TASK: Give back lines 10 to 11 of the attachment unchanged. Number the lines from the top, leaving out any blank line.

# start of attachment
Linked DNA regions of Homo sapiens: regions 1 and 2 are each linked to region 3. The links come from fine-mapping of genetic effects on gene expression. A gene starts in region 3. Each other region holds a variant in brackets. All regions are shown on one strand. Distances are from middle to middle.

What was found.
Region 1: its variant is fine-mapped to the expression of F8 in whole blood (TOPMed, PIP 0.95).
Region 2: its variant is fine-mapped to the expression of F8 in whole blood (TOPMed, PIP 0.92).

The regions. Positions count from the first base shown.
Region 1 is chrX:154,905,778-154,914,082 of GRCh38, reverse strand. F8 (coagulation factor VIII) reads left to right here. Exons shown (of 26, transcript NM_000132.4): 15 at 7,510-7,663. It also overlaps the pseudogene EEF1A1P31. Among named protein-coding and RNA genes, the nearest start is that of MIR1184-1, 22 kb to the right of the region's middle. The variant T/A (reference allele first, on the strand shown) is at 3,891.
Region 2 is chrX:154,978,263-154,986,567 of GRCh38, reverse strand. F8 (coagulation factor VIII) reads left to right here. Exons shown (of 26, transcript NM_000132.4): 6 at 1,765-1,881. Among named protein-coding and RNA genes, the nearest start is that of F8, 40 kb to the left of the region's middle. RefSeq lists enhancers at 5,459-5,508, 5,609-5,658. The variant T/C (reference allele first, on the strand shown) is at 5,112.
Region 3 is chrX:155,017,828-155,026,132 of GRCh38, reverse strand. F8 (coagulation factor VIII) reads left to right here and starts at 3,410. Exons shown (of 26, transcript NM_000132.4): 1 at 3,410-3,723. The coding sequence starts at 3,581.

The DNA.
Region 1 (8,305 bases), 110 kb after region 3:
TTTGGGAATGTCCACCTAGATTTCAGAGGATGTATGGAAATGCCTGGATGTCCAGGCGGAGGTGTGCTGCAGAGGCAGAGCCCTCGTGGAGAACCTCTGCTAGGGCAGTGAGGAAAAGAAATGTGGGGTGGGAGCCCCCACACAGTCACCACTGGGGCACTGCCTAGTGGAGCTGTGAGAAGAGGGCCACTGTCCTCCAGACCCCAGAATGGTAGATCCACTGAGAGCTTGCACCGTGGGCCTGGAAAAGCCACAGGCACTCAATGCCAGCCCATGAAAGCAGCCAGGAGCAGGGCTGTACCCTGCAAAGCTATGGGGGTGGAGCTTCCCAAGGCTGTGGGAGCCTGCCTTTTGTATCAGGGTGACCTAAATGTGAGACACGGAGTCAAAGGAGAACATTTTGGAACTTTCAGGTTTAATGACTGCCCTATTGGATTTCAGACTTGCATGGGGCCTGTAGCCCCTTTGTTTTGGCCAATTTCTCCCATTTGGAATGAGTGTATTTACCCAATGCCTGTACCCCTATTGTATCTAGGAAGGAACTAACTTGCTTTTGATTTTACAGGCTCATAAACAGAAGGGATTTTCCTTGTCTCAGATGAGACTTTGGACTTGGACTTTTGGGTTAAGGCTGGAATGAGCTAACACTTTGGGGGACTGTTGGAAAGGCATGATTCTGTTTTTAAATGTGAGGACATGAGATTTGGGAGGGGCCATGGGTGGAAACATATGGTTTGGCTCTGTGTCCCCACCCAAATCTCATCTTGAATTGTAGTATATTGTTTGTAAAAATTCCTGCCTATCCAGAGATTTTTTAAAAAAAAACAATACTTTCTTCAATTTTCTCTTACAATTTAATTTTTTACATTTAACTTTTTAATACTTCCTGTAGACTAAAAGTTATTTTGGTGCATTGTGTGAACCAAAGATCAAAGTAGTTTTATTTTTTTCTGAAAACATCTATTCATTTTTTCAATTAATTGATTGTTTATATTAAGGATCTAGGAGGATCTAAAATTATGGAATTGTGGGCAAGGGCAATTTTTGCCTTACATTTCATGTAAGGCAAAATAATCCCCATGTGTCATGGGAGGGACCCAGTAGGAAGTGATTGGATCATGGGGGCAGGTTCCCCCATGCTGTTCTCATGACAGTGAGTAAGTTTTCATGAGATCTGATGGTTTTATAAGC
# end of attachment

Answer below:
Region 1 (8,305 bases), 110 kb after region 3:
TTTGGGAATGTCCACCTAGATTTCAGAGGATGTATGGAAATGCCTGGATGTCCAGGCGGAGGTGTGCTGCAGAGGCAGAGCCCTCGTGGAGAACCTCTGCTAGGGCAGTGAGGAAAAGAAATGTGGGGTGGGAGCCCCCACACAGTCACCACTGGGGCACTGCCTAGTGGAGCTGTGAGAAGAGGGCCACTGTCCTCCAGACCCCAGAATGGTAGATCCACTGAGAGCTTGCACCGTGGGCCTGGAAAAGCCACAGGCACTCAATGCCAGCCCATGAAAGCAGCCAGGAGCAGGGCTGTACCCTGCAAAGCTATGGGGGTGGAGCTTCCCAAGGCTGTGGGAGCCTGCCTTTTGTATCAGGGTGACCTAAATGTGAGACACGGAGTCAAAGGAGAACATTTTGGAACTTTCAGGTTTAATGACTGCCCTATTGGATTTCAGACTTGCATGGGGCCTGTAGCCCCTTTGTTTTGGCCAATTTCTCCCATTTGGAATGAGTGTATTTACCCAATGCCTGTACCCCTATTGTATCTAGGAAGGAACTAACTTGCTTTTGATTTTACAGGCTCATAAACAGAAGGGATTTTCCTTGTCTCAGATGAGACTTTGGACTTGGACTTTTGGGTTAAGGCTGGAATGAGCTAACACTTTGGGGGACTGTTGGAAAGGCATGATTCTGTTTTTAAATGTGAGGACATGAGATTTGGGAGGGGCCATGGGTGGAAACATATGGTTTGGCTCTGTGTCCCCACCCAAATCTCATCTTGAATTGTAGTATATTGTTTGTAAAAATTCCTGCCTATCCAGAGATTTTTTAAAAAAAAACAATACTTTCTTCAATTTTCTCTTACAATTTAATTTTTTACATTTAACTTTTTAATACTTCCTGTAGACTAAAAGTTATTTTGGTGCATTGTGTGAACCAAAGATCAAAGTAGTTTTATTTTTTTCTGAAAACATCTATTCATTTTTTCAATTAATTGATTGTTTATATTAAGGATCTAGGAGGATCTAAAATTATGGAATTGTGGGCAAGGGCAATTTTTGCCTTACATTTCATGTAAGGCAAAATAATCCCCATGTGTCATGGGAGGGACCCAGTAGGAAGTGATTGGATCATGGGGGCAGGTTCCCCCATGCTGTTCTCATGACAGTGAGTAAGTTTTCATGAGATCTGATGGTTTTATAAGC